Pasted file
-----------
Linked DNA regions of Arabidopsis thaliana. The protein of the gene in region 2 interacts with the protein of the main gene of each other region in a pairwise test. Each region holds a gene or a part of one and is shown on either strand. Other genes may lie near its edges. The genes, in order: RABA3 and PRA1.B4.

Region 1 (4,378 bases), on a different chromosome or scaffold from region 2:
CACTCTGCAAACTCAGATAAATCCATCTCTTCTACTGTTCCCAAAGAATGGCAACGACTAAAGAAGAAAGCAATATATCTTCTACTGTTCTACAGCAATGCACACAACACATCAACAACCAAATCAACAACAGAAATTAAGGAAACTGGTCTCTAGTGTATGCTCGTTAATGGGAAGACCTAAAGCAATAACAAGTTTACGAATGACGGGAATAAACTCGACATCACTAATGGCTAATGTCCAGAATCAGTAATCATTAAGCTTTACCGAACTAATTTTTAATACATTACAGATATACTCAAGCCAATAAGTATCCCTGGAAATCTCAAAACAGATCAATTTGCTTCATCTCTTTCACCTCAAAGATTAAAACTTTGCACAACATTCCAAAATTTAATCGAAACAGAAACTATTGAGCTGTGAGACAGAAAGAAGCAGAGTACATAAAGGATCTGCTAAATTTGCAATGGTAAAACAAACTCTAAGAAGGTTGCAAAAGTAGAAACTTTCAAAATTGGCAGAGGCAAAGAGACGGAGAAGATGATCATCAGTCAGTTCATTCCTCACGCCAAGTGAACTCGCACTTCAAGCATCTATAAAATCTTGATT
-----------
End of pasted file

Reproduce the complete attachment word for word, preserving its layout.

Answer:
Linked DNA regions of Arabidopsis thaliana. The protein of the gene in region 2 interacts with the protein of the main gene of each other region in a pairwise test. Each region holds a gene or a part of one and is shown on either strand. Other genes may lie near its edges. The genes, in order: RABA3 and PRA1.B4.

Region 1 (4,378 bases), on a different chromosome or scaffold from region 2:
CACTCTGCAAACTCAGATAAATCCATCTCTTCTACTGTTCCCAAAGAATGGCAACGACTAAAGAAGAAAGCAATATATCTTCTACTGTTCTACAGCAATGCACACAACACATCAACAACCAAATCAACAACAGAAATTAAGGAAACTGGTCTCTAGTGTATGCTCGTTAATGGGAAGACCTAAAGCAATAACAAGTTTACGAATGACGGGAATAAACTCGACATCACTAATGGCTAATGTCCAGAATCAGTAATCATTAAGCTTTACCGAACTAATTTTTAATACATTACAGATATACTCAAGCCAATAAGTATCCCTGGAAATCTCAAAACAGATCAATTTGCTTCATCTCTTTCACCTCAAAGATTAAAACTTTGCACAACATTCCAAAATTTAATCGAAACAGAAACTATTGAGCTGTGAGACAGAAAGAAGCAGAGTACATAAAGGATCTGCTAAATTTGCAATGGTAAAACAAACTCTAAGAAGGTTGCAAAAGTAGAAACTTTCAAAATTGGCAGAGGCAAAGAGACGGAGAAGATGATCATCAGTCAGTTCATTCCTCACGCCAAGTGAACTCGCACTTCAAGCATCTATAAAATCTTGATT